Law students can improve job prospects and build confidence by creating a niche area of expertise.

Two short years ago, my 1L school career counselor inspired me to find and focus on a narrow field of law. He went so far as to challenge me to strive to become an expert in something. For me, that thing has been social media. Social media and legal ethics, social media for law schools, social media marketing for lawyers, etc.

Creating a niche doesn’t have to be hard. Law students can take work they’re already doing in school and direct it along a common path. For instance, law students can coordinate the topics of:

  • Legal writing class assignments
  • Independent research projects
  • Seminar papers
  • Journal notes or articles

With that solid foundation, law students can easily spin off side projects in that area of interest. I recently got to present at a conference on social media and law for local governments. Today I helped teach a three-hour ethics CLE for lawyers on social media use. I was hired by two non-profits to create their social media policies, and eventually landed a job at the intersection of social media and law.

The cumulative experiences of researching, writing, teaching, and working in a specific topical area do two important things for law students:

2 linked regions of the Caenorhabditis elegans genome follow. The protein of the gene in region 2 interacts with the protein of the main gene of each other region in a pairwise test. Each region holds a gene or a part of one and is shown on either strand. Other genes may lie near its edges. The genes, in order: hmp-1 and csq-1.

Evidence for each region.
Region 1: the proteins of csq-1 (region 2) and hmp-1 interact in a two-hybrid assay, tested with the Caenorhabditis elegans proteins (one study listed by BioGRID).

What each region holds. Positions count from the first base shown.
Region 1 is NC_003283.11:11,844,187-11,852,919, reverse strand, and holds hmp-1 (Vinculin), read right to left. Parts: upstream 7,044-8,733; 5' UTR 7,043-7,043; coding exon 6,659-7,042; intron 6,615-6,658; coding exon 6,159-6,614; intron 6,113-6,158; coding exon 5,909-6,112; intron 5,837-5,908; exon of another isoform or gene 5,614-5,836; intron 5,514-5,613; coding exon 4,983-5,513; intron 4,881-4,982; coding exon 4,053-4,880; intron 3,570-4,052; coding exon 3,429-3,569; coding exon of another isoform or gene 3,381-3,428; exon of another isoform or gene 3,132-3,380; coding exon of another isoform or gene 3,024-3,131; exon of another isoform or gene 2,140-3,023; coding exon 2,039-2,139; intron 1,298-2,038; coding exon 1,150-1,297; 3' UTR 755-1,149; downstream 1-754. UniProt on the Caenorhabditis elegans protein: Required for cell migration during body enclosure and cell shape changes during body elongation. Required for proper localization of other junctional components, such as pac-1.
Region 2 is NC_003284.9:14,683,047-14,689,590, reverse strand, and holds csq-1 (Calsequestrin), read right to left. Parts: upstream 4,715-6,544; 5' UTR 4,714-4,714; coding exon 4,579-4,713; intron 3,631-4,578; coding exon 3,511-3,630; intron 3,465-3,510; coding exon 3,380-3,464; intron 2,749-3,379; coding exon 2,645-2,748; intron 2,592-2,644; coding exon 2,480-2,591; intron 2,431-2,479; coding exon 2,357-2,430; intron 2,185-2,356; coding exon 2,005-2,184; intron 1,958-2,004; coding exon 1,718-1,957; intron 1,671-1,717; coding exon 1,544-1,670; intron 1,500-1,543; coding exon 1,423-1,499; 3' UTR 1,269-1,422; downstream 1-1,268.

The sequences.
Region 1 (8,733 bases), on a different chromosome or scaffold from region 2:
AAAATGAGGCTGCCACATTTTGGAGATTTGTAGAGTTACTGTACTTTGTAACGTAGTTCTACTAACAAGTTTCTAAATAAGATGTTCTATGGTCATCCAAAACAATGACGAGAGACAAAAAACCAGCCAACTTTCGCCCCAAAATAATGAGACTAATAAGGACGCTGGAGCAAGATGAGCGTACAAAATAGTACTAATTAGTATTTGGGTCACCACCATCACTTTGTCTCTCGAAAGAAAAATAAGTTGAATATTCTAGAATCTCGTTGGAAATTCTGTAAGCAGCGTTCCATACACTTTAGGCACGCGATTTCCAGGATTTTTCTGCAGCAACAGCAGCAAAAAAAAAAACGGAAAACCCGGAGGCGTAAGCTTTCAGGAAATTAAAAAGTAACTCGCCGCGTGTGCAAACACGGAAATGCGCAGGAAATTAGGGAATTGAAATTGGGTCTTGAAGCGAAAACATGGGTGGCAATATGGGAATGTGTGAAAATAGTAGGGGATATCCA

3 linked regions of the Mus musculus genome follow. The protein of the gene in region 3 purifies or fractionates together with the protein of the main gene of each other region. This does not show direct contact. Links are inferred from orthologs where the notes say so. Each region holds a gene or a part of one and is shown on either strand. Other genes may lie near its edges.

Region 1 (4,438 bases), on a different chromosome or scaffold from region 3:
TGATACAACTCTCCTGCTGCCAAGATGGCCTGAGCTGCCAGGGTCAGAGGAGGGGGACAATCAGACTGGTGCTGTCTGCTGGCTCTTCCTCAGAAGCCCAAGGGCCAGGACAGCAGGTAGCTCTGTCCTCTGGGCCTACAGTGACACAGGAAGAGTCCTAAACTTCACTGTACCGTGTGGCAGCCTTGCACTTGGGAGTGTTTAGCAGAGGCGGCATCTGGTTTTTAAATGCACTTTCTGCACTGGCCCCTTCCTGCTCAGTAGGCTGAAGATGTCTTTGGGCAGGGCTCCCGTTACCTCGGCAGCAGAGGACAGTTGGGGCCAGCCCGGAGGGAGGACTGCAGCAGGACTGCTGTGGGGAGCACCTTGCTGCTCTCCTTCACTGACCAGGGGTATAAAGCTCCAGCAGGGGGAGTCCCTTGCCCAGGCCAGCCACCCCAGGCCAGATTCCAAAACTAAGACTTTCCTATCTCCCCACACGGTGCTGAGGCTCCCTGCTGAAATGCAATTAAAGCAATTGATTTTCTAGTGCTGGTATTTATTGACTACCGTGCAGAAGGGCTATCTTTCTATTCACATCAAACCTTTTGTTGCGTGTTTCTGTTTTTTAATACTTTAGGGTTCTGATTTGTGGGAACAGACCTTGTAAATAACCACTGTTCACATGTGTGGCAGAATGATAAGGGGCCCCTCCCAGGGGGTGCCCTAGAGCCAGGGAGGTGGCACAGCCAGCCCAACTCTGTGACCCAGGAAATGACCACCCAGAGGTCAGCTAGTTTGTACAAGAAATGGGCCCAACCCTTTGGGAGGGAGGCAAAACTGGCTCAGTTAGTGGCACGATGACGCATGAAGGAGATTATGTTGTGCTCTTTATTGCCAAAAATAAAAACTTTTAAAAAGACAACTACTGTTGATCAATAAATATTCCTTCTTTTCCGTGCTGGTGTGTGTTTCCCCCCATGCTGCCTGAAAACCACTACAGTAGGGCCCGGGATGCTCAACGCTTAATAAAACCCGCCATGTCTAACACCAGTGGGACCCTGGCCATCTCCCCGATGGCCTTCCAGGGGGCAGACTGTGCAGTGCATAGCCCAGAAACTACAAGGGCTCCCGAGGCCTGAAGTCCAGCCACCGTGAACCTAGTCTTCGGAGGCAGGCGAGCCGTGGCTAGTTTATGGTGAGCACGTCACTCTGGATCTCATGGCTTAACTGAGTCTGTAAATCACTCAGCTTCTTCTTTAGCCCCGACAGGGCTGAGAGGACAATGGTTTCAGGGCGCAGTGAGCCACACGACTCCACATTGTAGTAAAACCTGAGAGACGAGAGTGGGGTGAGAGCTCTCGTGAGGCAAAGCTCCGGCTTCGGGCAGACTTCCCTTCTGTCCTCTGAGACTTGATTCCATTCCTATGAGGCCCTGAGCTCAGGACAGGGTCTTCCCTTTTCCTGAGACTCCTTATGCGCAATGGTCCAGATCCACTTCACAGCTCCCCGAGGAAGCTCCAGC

1. Improve your chances of getting a job you want. Law students know that the chances of finding a job after graduation are pretty slim. Anything that can make your résumé stand out is critical these days. Besides improving your looks on paper, diving in to a particular substantive area will likely mean you know who the key players in that field are, where they work, and why they might be looking for someone with your knowledge. Use that information to your advantage to try for jobs in the fields that interest you most.
  2. Give you self confidence to develop your career. As law students, we’re continually humbled by the Socratic method, junior-high-style relationships, dismal job prospects, and immense debt. Taking hold of whatever legal issues incite your passion, and using those to guide your career goals is very empowering. Even rather limited expertise may provided the necessary boost in self esteem to reach outside one’s comfort zone to strive for bigger and better things.

Certainly I’ve been lucky (and unusual) in that my passion and efforts correspond with media that’s made for sharing. For this reason, my name and any expertise that attaches to it have spread more readily than if my primary interest was, say, antitrust. But even if your passion is for a more esoteric part of the law, it can never hurt to strive to become an expert.